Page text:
Communicating with desktop apps (Win32), NT services, or drivers
This section describes how your Game Bar widget can communicate with your existing desktop app, windows service, or driver.
If you need your Game Bar widget to communicate with your existing desktop app there are some important issues to consider:
- How will your desktop app be acquired and installed?
- How will your desktop app get launched?
- What communication type will you use?
- Microsoft Store policy compliance.
All the above issues are simplified if you package your desktop app and include your Game Bar widget in the same package.
Package desktop applications. If your desktop app is packaged, you can choose to deliver it to clients through the Microsoft Store or another method. Further, your Game Bar widget can more easily launch your desktop app, and without the need for any store policy exceptions.
If you choose not to package your desktop app, you can still communicate with it from your Game Bar widget, but there will be the following limitations:
- You will need a Microsoft Store policy exception to link from your Game Bar widget to a download website for your desktop app.
- You will need a Microsoft Store policy exception to directly communicate with our desktop app.
- You will only be able to Protocol launch your desktop app unless you build a packaged full trust process (packaged desktop app) that does the launch of your real desktop app.
Inter-process communication options
Below are the inter-process communication (IPC) options available.
Your desktop app process can create a named pipe and allow access to your UWP app (Game Bar Widget). To allow access grant access to
SECURITY_WORLD_SID_AUTHORITY as well as your desired SID (package SID or app capability SID). You can follow the Custom Capability RPC sample for how to construct a security identifier. Note that if you're using package SID, you don't need any of the logic used in the sample that converts the Custom Capability to its SID form. You'll just use the package SID directly.
Remote Procedure Calls (RPC)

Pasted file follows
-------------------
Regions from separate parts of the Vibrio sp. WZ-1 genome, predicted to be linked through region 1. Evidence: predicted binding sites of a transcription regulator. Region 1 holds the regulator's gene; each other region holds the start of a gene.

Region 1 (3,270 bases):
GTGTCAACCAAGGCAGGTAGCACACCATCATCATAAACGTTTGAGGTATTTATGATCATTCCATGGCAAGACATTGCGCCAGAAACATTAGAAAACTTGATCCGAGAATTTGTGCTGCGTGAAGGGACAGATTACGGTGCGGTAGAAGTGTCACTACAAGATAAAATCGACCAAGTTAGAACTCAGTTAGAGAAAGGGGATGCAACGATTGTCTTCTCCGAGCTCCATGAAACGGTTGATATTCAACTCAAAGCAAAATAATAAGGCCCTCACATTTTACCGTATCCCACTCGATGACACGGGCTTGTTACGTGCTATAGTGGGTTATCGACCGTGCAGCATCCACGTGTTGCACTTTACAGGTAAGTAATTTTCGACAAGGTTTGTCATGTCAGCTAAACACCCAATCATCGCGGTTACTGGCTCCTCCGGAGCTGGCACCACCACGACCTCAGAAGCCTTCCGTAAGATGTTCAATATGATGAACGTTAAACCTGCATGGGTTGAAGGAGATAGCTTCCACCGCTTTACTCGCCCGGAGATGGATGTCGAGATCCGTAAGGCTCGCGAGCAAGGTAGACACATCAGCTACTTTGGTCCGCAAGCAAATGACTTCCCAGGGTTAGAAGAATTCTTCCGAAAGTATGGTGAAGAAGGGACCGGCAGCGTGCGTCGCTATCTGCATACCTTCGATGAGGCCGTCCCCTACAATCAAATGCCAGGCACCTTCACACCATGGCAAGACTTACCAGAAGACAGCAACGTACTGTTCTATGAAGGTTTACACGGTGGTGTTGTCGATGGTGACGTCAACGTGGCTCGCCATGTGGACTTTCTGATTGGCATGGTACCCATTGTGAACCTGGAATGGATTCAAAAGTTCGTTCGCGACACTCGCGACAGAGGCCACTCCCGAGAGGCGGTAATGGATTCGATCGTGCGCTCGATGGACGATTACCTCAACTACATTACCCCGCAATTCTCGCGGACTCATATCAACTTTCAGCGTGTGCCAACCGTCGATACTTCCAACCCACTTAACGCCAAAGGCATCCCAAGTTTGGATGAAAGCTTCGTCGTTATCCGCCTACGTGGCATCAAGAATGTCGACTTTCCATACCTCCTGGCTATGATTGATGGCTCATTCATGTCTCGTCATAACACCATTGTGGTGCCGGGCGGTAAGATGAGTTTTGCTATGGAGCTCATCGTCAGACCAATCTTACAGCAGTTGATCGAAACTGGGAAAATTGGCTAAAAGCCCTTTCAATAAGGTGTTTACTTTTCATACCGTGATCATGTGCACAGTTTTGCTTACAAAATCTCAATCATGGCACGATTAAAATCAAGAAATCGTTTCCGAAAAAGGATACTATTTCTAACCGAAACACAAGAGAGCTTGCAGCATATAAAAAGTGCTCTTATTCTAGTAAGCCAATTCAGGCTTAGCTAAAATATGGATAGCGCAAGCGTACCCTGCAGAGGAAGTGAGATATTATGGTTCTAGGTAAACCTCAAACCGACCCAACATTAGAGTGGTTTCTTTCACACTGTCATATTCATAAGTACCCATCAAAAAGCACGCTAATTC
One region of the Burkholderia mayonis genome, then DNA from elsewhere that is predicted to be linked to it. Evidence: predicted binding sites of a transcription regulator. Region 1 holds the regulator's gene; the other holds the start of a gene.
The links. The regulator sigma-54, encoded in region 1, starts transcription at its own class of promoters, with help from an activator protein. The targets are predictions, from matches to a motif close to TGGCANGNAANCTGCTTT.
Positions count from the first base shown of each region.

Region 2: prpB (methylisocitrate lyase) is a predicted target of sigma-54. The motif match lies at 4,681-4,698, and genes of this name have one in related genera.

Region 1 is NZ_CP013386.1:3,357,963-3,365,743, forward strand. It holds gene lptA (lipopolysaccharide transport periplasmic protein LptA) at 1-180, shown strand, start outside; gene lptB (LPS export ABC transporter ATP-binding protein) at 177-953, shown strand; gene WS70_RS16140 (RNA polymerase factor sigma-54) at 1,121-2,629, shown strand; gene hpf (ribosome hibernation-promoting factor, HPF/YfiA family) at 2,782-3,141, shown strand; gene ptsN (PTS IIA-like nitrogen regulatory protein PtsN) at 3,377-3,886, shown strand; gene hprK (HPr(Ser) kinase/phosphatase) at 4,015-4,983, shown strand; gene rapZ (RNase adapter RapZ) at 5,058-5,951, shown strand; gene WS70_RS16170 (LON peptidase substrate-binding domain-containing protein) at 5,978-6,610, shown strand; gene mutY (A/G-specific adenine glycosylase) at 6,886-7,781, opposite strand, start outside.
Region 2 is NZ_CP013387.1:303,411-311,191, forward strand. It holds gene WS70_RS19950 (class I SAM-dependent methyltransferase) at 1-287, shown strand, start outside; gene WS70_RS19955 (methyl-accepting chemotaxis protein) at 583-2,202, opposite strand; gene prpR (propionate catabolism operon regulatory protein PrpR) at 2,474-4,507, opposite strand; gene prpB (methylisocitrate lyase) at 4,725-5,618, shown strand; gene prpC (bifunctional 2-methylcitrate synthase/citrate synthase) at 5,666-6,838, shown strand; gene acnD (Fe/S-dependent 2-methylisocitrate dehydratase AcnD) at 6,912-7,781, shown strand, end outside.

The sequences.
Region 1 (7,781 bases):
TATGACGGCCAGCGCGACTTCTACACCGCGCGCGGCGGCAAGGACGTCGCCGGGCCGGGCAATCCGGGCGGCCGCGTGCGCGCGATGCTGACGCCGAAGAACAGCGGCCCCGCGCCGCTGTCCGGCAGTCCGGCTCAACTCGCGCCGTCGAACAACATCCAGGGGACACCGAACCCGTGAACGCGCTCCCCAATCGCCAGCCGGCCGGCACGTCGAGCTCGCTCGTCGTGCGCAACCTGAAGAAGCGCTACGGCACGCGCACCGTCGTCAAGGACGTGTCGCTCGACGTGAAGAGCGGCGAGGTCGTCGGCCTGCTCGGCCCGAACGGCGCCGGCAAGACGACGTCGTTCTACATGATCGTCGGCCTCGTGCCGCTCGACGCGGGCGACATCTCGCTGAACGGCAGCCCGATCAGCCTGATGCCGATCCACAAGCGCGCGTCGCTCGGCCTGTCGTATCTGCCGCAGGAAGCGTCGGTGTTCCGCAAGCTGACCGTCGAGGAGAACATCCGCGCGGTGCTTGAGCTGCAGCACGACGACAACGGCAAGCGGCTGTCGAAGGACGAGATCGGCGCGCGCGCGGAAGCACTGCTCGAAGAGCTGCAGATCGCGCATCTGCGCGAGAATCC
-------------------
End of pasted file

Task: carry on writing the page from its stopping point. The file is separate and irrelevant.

Your desktop app process can create an RPC server that your UWP app (Game Bar Widget) can communicate with. To allow access, grant access to
SECURITY_WORLD_SID_AUTHORITY as well as your desired SID (package SID or app capability SID). You can follow the Custom Capability RPC sample which demonstrates this. Note that if you're using package SID, you don't need any of the logic used in the sample that converts the Custom Capability to its SID form. You'll just use the package SID directly.
For COM, your desktop app needs to be the server and your UWP Game Bar widget needs to be the client. How your desktop app registers the COM objects depends on whether your desktop app is part of the package or not.
Un-packaged desktop app
If you choose not to package your desktop app, you will need to register your COM objects in the Windows registry when your app is installed.
Packaged desktop app
For a packaged app you will register your COM objects via the appx manifest.
Regardless of your desktop app being packaged or not, while your desktop app process is running, you will register the COM objects as being hosted by your server.
This option is only available if you package your desktop app.
This API allows communication using a message pattern via a WinRT API. The API supports sending primitive types and binary blobs.
NT Service or Driver
To access an NT Service or Driver, you would follow the method for Hardware Support Apps (UWP apps that access NT Services and/or Drivers). The method for an NT Service is the same as the RPC method described above. For drivers, you will still use device IO control. This topic is discussed on MSDN and channel 9 in more detail.
Communication Channel Security
With many of the methods above, you will need to control access to the endpoint you create on your full trust side (desktop app, NT service, or driver). We recommend one of two ways of allowing access to your Game Bar widget:
- Package Identity
- App Capability. Typically, Custom Capability you own
App Capabilities and App Packages both have Security Identifier (SID) representation. Most communication endpoints can have security descriptors which grant access to apps based on these SIDs. In both cases, you need to open access to
SECURITY_WORLD_SID_AUTHORITY) in addition to the App Capability or App Package SID.
The simplest way to allow communication between your desktop app and UWP app (Game Bar Extension) will be to set the security identifier to allow the SID of your Package. However if you want your desktop app's communication endpoint to be protected against side-loaded apps, or more flexible in cases where you may want to change your app's identity (thus changing the Package SID), you can use a Custom Capability. There is more overhead to creating and managing a Custom Capability, so it is a tradeoff.
The Package SID of your app is used to grant your app access to a communication endpoint. You can acquire your app's Package SID in one of two ways:
- If you've already associated your local app project with its corresponding app entry on partner.microsoft.com, visit partner.microsoft.com, go to your app's page, then Product management -> Product Identity. You'll see the SID below the Package Family Name (PFN).
- After your app is installed, navigate to
HKLM\Software\Microsoft\SecurityManager\CapAuthz\ApplicationEx\<your package full name>. Under this key you'll see a value called
To leverage a Custom Capability, you'll follow the steps that you would for an HSA app. Hardware Support App